There’s certainly nothing wrong with the DMP-BD80’s picture talents, however, which makes our usual range of test discs look absolutely sensational. For instance, it handles the intricate detail of the superb 1080/24p transfer of ”Hellboy II” as though every single pixel were sacred, giving the image greater sharpness and lucidity than many of its rivals. It easily picks out fine detail that inferior players struggle to convey, such as the tiny indentations on Hellboy and Abe’s prosthetic make-up or the textured grass and rocks at Giant’s Causeway. Edge definition is also superb, particularly with diagonal lines, which makes the picture appear clean and focused throughout.
The strength of these pictures is also boosted by the excellent colour purity and sensitive handling of skin tones, plus solid blacks and an expansive contrast range lend the image plenty of punch and vibrancy. Our findings are backed up by the player’s near faultless handling of the HQV disc – it effortlessly suppresses jaggies and picks up the correct video and film cadences without batting an eyelid. It also delivers superb results with 1080p DVD playback, interpolating those pixels without introducing unwanted artefacts.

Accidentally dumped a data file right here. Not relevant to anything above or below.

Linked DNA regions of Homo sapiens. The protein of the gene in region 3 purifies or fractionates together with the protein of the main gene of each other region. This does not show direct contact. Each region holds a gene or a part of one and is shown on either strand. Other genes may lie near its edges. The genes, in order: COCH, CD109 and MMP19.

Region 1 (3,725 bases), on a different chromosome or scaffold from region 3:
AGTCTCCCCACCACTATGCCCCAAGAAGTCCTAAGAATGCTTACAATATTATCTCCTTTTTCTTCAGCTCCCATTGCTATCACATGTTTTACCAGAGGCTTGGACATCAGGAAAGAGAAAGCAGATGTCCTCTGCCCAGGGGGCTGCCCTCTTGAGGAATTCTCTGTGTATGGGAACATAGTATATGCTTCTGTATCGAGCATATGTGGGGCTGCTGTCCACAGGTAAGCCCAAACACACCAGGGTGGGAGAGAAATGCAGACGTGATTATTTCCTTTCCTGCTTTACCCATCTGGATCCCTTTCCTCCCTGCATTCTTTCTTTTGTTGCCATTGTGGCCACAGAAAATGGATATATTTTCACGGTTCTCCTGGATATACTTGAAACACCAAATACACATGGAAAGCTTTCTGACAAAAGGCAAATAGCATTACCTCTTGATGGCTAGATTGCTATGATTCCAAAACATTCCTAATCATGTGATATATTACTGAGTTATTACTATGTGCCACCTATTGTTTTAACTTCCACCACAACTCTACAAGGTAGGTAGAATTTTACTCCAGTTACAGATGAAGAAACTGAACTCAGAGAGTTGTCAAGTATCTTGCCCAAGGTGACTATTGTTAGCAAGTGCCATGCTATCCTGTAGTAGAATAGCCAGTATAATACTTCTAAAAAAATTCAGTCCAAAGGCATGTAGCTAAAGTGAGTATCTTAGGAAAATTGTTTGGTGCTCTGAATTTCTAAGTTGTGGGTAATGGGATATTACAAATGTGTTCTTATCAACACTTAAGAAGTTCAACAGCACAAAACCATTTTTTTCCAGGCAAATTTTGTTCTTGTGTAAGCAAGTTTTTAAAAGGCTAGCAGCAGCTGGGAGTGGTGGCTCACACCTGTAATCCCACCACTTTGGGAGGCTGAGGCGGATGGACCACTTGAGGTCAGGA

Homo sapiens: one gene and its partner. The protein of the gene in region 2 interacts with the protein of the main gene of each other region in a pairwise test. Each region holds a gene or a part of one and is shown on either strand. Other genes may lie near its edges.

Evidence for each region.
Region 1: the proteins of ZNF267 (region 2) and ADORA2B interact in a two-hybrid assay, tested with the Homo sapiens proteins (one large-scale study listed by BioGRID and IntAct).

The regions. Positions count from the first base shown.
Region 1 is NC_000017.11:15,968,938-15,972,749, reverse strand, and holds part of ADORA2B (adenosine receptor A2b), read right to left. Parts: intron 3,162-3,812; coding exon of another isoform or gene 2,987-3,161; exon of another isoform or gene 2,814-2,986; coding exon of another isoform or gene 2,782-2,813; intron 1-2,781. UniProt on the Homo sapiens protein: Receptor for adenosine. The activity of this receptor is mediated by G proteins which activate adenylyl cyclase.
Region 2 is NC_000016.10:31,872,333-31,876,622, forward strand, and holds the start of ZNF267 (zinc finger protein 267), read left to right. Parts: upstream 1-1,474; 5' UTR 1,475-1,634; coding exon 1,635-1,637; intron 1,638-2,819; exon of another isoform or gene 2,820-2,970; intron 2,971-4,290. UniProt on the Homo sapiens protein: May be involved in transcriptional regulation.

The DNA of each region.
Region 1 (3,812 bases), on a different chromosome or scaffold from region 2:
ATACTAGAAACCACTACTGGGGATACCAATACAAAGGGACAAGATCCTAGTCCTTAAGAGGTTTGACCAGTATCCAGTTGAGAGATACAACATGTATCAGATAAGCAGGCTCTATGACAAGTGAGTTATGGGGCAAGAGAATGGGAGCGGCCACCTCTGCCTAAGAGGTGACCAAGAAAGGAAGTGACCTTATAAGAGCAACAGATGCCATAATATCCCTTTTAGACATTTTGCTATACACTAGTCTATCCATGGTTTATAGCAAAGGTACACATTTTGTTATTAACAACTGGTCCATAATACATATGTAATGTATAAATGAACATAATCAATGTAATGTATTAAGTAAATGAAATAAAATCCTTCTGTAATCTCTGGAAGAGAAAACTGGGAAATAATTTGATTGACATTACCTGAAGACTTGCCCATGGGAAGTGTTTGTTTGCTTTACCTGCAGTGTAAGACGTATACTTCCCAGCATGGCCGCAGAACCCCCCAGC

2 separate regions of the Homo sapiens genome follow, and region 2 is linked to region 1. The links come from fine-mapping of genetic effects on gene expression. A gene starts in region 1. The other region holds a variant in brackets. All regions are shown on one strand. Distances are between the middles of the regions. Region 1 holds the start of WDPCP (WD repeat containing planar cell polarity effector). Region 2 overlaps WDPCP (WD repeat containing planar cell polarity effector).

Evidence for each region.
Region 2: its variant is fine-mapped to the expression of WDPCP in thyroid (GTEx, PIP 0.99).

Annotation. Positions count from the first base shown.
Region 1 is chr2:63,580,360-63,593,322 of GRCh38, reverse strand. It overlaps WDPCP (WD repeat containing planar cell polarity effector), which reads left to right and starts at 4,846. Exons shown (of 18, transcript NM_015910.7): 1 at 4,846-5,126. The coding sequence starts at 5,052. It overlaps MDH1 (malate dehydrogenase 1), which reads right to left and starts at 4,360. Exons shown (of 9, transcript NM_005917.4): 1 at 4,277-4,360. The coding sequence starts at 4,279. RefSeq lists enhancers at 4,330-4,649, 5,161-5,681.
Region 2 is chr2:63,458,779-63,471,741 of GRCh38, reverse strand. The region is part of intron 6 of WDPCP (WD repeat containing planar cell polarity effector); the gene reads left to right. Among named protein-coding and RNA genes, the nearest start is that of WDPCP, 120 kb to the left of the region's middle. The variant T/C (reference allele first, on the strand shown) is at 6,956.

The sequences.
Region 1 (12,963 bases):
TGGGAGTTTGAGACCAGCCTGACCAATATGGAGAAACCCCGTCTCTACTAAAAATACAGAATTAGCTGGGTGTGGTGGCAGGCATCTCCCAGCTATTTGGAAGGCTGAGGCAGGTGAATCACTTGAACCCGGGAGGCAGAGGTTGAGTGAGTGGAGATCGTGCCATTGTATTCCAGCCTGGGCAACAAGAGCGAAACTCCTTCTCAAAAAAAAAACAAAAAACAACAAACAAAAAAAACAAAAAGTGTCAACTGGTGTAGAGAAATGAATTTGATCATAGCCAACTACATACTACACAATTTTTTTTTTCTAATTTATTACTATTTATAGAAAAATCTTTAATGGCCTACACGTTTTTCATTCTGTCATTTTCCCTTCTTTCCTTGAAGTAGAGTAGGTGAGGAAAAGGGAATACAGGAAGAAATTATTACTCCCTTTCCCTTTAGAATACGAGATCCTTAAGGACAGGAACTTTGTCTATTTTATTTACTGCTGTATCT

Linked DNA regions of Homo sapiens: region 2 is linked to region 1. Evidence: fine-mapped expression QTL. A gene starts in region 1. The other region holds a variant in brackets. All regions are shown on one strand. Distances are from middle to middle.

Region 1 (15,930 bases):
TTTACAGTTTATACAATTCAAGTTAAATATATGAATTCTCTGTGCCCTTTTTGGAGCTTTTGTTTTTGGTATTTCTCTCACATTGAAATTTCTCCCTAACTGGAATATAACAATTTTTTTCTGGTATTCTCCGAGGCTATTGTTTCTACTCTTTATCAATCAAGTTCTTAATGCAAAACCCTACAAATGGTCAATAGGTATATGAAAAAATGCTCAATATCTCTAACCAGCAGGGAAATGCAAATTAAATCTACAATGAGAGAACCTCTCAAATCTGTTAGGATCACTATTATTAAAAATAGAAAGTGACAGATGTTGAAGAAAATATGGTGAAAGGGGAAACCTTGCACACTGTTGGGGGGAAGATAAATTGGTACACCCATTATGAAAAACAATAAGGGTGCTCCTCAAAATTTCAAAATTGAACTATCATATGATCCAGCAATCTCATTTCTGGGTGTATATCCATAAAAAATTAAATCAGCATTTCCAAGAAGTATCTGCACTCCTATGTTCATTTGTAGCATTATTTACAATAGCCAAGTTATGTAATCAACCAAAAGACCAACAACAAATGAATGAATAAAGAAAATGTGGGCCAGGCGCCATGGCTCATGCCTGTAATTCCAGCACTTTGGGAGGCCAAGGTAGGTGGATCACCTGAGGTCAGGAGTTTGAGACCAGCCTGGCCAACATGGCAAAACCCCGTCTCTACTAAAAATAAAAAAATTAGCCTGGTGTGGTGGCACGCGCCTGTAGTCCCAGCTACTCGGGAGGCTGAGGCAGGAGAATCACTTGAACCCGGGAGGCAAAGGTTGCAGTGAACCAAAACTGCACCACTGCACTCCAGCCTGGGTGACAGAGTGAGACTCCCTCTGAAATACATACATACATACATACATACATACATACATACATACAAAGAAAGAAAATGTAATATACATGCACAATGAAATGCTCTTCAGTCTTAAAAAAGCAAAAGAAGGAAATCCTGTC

Its picture talents are matched by its admirable audio prowess. Externally-decoded TrueHD and Master Audio tracks naturally sound great, but the Panasonic DMP-BD80 also does a fantastic job of decoding them itself. We hooked up the analogue outputs to our AV amp and ”Hellboy II’s” DTS HD Master Audio track shares the same dynamism, detail and clean separation as the HDMI-delivered signal, while its analogue CD playback is open and distinct.
With its impressive feature set and fine picture performance, the Panasonic DMP-BD80 is undeniably one of the best Blu-ray players on the market, and although its full potential hasn’t yet been realised, the addition of Viera Cast once again demonstrates Panasonic’s desire to push Blu-ray technology forward into its Internet-enabled future.
But despite this, we do have to question why such a hefty premium was added for extra features that don’t add a great deal to the user experience. The playback window is nice but hardly essential, and the audio improvements aren’t significant enough to justify the cost. So unless 7.1-channel analogue outputs are absolutely imperative, you’re better off saving yourself £100 and opting for the Panasonic DMP-BD60.
Score in detail